If you haven’t had a chance to see the Museum’s exhibit on the Tillamook Rock Lighthouse, now is your chance.  The exhibit, which closes on May 15, 2015, explores the history, life of, and after life of the secluded lighthouse.  The Tillamook Rock Lighthouse, known affectionately as Terrible Tilly, or just Tilly.

The Tillamook Rock Lighthouse receiving visitors, image taken between 1913 and 1939.

The Tillamook Rock Lighthouse receiving visitors, image taken between 1913 and 1939.

Tilly’s story first began in 1878, when funding for construction of the lighthouse was approved.  The act read as follows, “That the sum of fifty thousand dollars be and the same is hereby appropriated … of any moneys in the Treasury not otherwise appropriated for the purpose of constructing a first-class light-house on Tillamook Head, Oregon.”

The initial location for the lighthouse was Tillamook Head, but after being fully vetted, it was decided that a lone basalt rock off of Tillamook Head would be the better location.  Construction began in 1879 and was completed in late 1880. Tilly’s light first shone in early 1881.  The first part of Tilly’s life was surrounded with intrigue.  During the construction phase, a highly recognized lighthouse designer fell into the Pacific while trying to gain access to the rock.  Later, the Lupata (also written as the Lupatia) was torn apart just off the rock.  The wreck was so close that the crew constructing the Tillamook Rock Lighthouse could hear the men yelling, “Hard aport!”

Despite, these difficulties the lighthouse had a successful career.  She acted as a warning beacon to thousands of vessel skirting the coastline on their way to the mouth of the Columbia River. The Columbia River became a busy part of marine commerce in the mid-to-late 1800’s. This was and is still considered one of the most dangerous river mouths in the world. Ships lost to the sea were so common that the waters became known as the Graveyard of the Pacific.

The Tillamook Rock Lighthouse was an important part of the Columbia’s marine routes, until 1957 when she was decommissioned by the U.S. Coast Guard. Lighthouse keeper Oswald Allik, the last civilian keeper, wrote in the logbook, “Farewell, Tillamook Rock Light Station.  An era has ended.  With this final entry, and not without sentiment, I return thee to the elements.  You, one of the most notorious and yet most fascinating of the sea-swept sentinels in the world; long the friend of the tempest-tossed mariner.  Through howling gale, thick fog and driving rain your beacon has been a star of hope and your foghorn a voice of encouragement.  May the elements of nature be kind to you.  For 77 years you have beamed your light across desolate acres of ocean.  Keepers have come and gone; men lived and died; but you were faithful to the end.  May your sunset years be good years.  Your purpose is now only a symbol, but the lives you have saved and the service you have rendered are worthy of the highest respect.  A protector of life and property all, may old-timers, newcomers and travelers along the way pause from the shore in memory of your humanitarian role. Oswald Allik – September 1, 1957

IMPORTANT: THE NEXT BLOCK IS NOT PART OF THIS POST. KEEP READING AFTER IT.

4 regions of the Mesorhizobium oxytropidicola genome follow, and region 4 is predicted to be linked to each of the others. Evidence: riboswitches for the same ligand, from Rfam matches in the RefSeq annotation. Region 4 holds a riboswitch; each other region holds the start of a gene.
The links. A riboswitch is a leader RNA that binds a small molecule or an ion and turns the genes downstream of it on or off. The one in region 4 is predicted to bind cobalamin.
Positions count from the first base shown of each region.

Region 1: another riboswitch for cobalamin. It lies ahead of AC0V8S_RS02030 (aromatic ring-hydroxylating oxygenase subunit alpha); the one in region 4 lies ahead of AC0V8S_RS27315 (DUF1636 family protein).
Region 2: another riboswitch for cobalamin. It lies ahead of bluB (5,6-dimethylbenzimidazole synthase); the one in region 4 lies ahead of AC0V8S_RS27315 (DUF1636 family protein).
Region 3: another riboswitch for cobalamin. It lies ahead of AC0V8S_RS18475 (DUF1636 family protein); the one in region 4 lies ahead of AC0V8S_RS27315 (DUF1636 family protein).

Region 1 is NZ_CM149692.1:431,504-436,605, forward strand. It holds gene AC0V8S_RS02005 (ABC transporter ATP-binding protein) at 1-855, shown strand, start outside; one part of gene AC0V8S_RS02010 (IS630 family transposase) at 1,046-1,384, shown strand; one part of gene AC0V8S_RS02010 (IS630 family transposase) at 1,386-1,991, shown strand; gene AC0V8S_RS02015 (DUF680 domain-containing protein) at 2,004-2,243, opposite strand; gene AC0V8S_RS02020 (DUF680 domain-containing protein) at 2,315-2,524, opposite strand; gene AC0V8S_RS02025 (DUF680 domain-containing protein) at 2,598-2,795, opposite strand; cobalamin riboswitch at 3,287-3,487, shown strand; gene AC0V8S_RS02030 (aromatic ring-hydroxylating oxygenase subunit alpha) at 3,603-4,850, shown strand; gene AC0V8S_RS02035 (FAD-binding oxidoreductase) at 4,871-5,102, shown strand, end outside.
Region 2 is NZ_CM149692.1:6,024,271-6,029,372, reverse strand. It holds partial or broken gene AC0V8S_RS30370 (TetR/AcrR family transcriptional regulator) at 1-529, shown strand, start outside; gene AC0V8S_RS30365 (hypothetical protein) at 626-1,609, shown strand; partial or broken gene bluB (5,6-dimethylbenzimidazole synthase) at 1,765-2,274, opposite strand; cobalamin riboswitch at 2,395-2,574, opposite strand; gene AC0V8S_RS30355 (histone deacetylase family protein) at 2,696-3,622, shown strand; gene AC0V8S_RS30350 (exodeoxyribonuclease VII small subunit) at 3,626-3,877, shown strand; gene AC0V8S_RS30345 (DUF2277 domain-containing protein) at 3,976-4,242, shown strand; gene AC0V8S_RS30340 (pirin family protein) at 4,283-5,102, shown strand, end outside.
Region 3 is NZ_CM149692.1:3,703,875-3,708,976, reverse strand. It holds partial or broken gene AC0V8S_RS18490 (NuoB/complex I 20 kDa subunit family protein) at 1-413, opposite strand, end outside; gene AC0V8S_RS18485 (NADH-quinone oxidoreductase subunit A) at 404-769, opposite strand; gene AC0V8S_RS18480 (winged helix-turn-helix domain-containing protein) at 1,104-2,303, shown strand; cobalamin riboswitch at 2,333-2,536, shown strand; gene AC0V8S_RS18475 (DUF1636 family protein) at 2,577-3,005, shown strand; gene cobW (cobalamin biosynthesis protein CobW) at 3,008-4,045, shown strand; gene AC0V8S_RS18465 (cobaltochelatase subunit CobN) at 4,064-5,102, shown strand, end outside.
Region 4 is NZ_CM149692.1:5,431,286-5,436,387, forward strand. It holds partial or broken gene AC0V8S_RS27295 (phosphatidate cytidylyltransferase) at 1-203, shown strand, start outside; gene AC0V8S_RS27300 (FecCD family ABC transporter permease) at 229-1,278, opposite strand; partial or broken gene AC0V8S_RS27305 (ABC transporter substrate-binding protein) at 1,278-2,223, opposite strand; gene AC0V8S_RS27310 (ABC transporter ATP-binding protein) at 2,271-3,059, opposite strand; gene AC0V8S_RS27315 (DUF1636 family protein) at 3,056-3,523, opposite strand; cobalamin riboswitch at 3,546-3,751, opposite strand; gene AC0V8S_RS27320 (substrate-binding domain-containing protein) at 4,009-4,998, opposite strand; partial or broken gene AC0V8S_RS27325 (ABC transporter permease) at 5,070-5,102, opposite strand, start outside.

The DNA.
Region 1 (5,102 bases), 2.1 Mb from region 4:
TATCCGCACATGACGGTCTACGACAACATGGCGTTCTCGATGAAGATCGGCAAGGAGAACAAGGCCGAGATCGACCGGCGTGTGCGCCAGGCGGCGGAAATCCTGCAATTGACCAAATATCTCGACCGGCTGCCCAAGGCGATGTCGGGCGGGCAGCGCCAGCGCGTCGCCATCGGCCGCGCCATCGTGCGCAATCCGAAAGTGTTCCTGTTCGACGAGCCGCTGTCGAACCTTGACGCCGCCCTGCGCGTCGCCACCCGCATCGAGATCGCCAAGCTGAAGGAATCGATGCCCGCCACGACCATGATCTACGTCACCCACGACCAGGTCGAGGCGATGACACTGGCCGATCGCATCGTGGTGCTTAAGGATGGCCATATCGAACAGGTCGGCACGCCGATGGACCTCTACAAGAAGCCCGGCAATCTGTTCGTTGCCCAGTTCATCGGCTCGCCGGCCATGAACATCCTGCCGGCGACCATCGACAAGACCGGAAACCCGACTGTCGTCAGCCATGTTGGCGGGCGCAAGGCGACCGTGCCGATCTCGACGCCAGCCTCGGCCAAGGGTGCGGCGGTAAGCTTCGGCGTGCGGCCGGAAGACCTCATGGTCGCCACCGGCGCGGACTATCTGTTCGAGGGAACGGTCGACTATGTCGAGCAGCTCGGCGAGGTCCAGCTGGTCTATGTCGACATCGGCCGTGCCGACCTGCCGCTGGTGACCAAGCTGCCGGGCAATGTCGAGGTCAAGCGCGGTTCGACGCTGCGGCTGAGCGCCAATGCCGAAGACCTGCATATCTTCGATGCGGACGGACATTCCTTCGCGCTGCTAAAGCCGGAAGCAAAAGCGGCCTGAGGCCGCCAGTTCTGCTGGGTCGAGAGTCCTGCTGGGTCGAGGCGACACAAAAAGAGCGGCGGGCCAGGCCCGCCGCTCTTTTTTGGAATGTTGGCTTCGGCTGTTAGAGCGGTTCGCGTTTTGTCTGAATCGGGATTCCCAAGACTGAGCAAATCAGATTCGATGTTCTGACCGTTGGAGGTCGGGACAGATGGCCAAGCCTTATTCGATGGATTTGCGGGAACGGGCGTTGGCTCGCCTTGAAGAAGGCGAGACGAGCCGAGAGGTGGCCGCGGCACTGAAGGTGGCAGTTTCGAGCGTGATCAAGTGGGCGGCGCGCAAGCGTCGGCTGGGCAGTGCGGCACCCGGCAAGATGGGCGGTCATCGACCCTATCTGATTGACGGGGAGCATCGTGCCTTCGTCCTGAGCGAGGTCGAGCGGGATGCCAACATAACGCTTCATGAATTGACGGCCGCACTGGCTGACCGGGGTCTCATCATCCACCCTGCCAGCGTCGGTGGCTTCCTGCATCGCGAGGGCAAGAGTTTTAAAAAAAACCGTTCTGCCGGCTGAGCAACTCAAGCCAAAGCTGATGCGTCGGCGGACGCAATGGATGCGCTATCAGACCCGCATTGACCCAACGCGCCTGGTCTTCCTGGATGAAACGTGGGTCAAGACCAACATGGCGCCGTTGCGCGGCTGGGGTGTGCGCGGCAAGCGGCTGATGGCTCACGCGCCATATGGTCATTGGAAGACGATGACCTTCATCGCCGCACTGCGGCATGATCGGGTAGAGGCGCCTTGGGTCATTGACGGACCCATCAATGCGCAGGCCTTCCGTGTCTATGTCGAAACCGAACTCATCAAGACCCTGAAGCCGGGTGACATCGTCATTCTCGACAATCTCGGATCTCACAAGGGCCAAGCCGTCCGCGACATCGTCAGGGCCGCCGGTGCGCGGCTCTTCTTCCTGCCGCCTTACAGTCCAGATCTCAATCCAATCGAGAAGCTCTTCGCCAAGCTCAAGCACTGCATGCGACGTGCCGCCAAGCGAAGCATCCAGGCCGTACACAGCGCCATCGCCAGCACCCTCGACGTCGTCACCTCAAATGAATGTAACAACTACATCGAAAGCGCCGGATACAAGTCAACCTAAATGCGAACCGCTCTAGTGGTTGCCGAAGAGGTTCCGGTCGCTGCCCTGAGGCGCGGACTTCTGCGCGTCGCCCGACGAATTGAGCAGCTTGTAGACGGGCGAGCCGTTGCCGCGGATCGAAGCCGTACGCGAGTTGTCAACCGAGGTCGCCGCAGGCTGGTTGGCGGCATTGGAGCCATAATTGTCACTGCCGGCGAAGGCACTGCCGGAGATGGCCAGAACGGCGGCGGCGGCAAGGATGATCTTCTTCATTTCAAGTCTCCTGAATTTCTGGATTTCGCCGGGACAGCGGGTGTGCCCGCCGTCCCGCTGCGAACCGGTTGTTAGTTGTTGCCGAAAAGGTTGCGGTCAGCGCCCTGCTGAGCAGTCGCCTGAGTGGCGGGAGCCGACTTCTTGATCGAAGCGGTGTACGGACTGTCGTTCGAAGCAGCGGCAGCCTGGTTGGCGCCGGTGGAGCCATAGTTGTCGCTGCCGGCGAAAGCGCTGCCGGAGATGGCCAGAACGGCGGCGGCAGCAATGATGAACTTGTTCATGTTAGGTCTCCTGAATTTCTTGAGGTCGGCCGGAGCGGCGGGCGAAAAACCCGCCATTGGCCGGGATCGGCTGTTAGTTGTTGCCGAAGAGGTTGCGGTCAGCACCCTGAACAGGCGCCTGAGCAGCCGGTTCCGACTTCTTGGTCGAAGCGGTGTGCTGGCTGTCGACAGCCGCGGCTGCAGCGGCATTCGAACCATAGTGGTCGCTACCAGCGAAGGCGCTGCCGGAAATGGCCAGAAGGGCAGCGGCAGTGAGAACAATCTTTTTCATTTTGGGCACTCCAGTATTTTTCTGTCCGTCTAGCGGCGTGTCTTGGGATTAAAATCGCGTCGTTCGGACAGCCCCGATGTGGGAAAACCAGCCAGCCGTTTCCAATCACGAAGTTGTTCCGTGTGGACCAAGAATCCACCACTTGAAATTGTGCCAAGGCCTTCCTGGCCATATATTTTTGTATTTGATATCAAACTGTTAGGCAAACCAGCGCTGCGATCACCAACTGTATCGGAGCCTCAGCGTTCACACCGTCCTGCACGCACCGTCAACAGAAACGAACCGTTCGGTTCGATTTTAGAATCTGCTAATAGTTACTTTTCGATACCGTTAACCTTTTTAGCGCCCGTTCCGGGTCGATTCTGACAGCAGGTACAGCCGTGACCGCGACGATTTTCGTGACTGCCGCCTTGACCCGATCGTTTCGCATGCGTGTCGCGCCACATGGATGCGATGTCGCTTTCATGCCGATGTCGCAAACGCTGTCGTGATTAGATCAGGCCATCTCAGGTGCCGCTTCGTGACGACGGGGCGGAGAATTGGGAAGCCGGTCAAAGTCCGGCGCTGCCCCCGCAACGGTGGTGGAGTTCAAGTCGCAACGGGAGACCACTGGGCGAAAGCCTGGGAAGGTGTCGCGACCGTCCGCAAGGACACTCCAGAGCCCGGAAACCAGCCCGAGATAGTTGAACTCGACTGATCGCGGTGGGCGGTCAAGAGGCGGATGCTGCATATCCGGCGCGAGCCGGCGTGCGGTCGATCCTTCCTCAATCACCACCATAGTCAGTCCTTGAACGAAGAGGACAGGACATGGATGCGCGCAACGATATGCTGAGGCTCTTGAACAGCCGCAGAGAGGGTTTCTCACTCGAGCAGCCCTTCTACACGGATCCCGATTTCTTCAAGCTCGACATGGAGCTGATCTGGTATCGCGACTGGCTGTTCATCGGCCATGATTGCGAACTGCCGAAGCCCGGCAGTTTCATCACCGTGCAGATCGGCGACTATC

A sky view of the Tillamook Rock Lighthouse.  Image was taken after she was decommissioned.

A sky view of the Tillamook Rock Lighthouse. Image was taken after she was decommissioned.

Some say that life after being decommissioned was even more interesting and unique than the life spent protecting ships from shore. From rumors of mob connected owners, to grand ideas of a quiet vacation rental, to life as a place for the dead to rest in peace. But you’ll have to visit the museum to learn more!  The Museum is open Wednesday through Monday, closed Tuesday.  Open from 1:00 – 5:00 p.m.  Admission is by donation, so come see us whether you have the cash or not.

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